Two burglary cases continued
ELKINS – An Elkins man accused of stealing furniture and other items from a Montrose home waived his right to a speedy trial Monday in Randolph County Magistrate Court.
A preliminary hearing was continued for Lindsey Jay Studer, 42, who was arrested on one felony count of burglary on July 7. He is free on a $10,000 cash or surety bond set by Randolph County Magistrate Rob Elbon.
Items including a leather couch, a leather love seat, a television, a television stand and an air conditioner unit were taken from a home in Montrose, according to the criminal complaint. The alleged victim told West Virginia State Police Trooper S.W. Shahan that she was moving, but the items in her home came up missing July 4. She said her deep freeze and some shelves from the garage were missing as well.
The complaint noted the exterior screen door was broken and the door frame to the exterior door was broken, consistent with signs of forced entry. While interviewing a neighbor, Shahan was told a blue Ford Ranger, with furniture loaded in the back, was at the house earlier in the day. The alleged victim told Shahan she had seen an ex-boyfriend driving a vehicle that fit that description, the complaint states.
Shanan wrote that he then went to Studer’s residence and saw a leather couch, a love seat, a deep freeze and a window air conditioner. When asked, Studer said the victim gave the items to him and that he gained entry to the alleged victim’s resident through the front door because it was unlocked. Studer turned over the alleged stolen items when the officer informed him the items were reported stolen, according to the complaint.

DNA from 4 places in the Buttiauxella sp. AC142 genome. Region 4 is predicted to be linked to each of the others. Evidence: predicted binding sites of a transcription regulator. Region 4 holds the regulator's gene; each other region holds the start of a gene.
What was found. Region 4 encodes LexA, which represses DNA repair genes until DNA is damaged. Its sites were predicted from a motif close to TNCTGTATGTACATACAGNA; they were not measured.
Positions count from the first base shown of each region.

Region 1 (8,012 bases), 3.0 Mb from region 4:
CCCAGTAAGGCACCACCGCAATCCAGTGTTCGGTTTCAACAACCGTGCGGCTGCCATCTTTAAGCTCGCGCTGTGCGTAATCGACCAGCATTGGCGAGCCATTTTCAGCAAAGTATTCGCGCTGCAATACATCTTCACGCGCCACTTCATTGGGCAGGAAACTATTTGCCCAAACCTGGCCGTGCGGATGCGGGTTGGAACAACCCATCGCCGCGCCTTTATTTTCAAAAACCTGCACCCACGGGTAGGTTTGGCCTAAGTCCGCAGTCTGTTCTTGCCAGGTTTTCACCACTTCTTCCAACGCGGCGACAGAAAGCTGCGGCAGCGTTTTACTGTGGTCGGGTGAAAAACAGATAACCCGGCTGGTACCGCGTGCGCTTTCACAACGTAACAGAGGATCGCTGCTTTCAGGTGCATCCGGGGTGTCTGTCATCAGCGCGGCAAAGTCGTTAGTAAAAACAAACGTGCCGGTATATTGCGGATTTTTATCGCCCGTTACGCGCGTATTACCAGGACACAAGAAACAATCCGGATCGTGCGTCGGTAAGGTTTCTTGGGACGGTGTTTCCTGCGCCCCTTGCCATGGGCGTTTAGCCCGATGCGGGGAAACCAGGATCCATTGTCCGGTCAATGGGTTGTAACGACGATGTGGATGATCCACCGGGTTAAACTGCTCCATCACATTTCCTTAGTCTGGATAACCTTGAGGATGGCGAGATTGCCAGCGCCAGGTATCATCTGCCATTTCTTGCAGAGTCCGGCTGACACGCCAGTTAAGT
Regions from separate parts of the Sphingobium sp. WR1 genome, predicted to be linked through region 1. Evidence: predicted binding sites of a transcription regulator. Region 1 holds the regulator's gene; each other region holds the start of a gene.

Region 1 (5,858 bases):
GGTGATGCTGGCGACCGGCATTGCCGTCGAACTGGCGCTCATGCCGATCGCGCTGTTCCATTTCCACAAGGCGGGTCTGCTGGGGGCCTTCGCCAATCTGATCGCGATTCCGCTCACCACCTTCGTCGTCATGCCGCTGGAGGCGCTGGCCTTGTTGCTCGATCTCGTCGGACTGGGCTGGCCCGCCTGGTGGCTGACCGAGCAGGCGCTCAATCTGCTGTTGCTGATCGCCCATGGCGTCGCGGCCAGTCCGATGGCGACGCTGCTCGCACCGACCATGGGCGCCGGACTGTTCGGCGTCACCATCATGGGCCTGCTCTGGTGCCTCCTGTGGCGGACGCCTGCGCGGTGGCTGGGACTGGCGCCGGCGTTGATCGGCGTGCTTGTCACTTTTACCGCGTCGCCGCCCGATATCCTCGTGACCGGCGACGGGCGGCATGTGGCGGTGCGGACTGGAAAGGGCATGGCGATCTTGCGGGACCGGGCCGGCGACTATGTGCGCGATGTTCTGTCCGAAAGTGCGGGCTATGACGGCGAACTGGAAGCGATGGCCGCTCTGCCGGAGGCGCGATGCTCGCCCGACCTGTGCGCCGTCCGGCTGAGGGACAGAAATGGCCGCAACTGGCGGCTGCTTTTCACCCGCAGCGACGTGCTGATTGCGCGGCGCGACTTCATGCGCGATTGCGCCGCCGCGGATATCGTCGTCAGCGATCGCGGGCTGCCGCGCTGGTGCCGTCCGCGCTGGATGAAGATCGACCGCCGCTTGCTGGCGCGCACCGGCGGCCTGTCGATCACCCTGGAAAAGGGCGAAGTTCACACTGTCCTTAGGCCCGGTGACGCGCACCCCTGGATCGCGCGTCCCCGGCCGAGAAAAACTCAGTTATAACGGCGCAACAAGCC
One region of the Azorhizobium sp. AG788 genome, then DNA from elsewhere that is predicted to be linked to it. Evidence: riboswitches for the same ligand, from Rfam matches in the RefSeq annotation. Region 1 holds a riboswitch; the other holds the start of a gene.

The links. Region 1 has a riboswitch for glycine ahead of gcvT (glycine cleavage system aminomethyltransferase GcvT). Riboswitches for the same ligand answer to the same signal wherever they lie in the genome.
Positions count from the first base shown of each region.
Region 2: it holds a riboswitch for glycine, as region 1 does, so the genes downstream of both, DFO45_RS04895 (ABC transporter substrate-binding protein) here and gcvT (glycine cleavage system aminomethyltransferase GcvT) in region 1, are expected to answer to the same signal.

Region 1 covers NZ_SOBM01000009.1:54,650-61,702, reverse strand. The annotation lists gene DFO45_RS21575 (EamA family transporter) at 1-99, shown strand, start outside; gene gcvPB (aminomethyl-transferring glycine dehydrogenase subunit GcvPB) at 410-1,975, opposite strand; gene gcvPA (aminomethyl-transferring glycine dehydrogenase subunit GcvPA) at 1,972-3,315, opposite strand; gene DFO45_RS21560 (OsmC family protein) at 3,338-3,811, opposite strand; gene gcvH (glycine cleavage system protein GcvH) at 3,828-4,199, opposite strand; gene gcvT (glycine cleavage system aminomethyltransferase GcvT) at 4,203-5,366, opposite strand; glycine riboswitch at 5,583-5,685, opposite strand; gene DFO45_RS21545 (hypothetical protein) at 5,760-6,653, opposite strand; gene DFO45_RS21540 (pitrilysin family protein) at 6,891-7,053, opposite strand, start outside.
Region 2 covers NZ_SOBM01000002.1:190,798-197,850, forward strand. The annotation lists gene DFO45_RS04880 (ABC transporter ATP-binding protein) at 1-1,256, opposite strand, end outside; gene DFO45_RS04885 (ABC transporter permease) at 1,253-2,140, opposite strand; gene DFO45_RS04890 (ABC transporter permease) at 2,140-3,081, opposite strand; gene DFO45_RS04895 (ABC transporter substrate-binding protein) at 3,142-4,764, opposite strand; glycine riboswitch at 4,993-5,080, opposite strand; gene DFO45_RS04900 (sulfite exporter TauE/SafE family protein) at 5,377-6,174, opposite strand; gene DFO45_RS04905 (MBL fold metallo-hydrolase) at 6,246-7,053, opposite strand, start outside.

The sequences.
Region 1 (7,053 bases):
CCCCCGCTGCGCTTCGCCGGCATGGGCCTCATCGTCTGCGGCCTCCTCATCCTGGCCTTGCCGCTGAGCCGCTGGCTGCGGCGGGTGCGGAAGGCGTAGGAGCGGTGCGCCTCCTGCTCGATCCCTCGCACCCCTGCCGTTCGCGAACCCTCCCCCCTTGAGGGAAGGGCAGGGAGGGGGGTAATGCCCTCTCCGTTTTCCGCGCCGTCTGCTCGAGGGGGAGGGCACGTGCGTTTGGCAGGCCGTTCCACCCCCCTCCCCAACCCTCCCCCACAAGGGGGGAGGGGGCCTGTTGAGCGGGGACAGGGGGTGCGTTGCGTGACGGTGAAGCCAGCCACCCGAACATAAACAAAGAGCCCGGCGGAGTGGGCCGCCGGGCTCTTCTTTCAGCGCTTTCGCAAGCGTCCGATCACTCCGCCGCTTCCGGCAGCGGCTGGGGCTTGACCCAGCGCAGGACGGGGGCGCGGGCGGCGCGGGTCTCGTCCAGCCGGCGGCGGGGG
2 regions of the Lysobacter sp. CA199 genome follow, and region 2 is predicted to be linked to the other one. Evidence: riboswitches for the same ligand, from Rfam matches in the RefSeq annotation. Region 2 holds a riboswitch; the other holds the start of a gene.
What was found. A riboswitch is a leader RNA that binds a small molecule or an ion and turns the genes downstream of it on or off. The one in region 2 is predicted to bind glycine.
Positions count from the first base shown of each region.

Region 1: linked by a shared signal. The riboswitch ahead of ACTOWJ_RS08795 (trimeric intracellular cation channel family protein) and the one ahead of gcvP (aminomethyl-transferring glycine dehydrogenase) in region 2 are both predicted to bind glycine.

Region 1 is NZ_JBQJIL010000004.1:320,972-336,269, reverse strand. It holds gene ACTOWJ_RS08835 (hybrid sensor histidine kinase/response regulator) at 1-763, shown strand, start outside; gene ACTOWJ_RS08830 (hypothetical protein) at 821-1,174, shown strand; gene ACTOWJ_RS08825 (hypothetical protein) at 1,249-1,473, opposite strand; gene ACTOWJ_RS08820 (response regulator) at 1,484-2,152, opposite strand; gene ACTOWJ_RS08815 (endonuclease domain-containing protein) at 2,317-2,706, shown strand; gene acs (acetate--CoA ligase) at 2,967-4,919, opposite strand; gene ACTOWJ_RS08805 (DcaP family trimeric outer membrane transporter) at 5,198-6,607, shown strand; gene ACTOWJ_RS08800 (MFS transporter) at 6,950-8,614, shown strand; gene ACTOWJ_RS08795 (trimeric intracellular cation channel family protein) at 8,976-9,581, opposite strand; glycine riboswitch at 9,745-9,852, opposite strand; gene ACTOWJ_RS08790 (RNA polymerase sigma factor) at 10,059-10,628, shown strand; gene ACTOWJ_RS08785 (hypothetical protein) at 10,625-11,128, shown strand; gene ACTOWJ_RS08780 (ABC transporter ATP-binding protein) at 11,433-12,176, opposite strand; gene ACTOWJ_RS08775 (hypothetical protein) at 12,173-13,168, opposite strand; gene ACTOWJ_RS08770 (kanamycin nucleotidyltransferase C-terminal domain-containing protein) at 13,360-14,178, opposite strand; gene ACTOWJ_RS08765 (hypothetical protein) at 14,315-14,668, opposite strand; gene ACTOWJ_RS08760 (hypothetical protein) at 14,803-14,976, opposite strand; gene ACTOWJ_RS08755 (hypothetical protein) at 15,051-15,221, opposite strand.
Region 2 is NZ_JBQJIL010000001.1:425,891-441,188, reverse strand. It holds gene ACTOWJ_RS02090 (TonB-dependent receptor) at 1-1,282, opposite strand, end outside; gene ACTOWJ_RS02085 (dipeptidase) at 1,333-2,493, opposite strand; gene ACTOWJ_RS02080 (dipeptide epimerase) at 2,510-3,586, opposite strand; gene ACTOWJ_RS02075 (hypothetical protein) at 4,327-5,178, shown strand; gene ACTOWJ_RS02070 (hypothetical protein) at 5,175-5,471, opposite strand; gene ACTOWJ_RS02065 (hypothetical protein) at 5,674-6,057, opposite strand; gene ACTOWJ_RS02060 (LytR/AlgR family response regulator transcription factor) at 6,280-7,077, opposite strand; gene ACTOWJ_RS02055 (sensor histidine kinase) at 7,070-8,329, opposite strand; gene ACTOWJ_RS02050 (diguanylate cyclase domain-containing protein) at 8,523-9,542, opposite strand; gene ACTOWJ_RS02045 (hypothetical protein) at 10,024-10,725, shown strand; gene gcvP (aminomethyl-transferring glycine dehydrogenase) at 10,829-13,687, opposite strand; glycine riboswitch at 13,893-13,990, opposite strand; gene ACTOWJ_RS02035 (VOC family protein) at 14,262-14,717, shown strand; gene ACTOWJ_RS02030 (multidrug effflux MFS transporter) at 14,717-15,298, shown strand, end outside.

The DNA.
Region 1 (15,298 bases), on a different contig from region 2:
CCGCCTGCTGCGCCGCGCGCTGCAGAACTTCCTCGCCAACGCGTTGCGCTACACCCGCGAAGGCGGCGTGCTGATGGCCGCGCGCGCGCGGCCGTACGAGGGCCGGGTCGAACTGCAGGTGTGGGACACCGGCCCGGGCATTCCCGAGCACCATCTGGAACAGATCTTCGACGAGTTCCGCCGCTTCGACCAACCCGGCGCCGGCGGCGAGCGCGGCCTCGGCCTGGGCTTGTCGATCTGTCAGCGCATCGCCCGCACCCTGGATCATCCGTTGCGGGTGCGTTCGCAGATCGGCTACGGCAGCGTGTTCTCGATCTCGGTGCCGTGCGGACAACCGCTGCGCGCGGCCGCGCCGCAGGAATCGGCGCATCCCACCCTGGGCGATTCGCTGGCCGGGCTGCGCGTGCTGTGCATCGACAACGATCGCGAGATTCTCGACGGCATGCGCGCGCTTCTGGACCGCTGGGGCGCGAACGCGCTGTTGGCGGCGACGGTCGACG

Also in Randolph County Magistrate Court on Monday:
– A hearing for Christopher Guy Ross, 36, of Valley Bend, was continued.
Ross was arrested on April 27 on one felony count of burglary and is free on a $10,000 cash or surety bond set by Randolph County Magistrate George M. “Mike” Riggleman.
State police officials received a complaint from a man on March 24, who advised he “went home for lunch and he noticed that the chain on his back door was hanging… broken,” according to the criminal complaint.
West Virginia State Trooper J.B. Tindal, the investigating officer who also wrote the complaint, wrote the man “began searching his residence to see if he had any items missing” and he eventually “noticed that a white five-gallon bucket filled with copper had been taken.” He told Tindal he “went to Elkins Iron & Metal and discovered that the missing copper had been sold to them earlier that morning,” the complaint reads.
The man said he got the copper from working at Davis Memorial Hospital and he “was able to identify the copper as his because he had cut it himself to special lengths,” the complaint states.
Later that afternoon, Tindal was able to locate and obtain the copper at Elkins Iron & Metal, where an employee told him a male subject sold it earlier in exchange for $42, according to the criminal complaint.
A friend of Ross told Tindal that earlier Ross had asked if he could sell the copper for him because he left his identification in Parsons, the complaint reads. The man said he rode with Ross to Elkins Iron & Metal, saying he didn’t know the copper was stolen.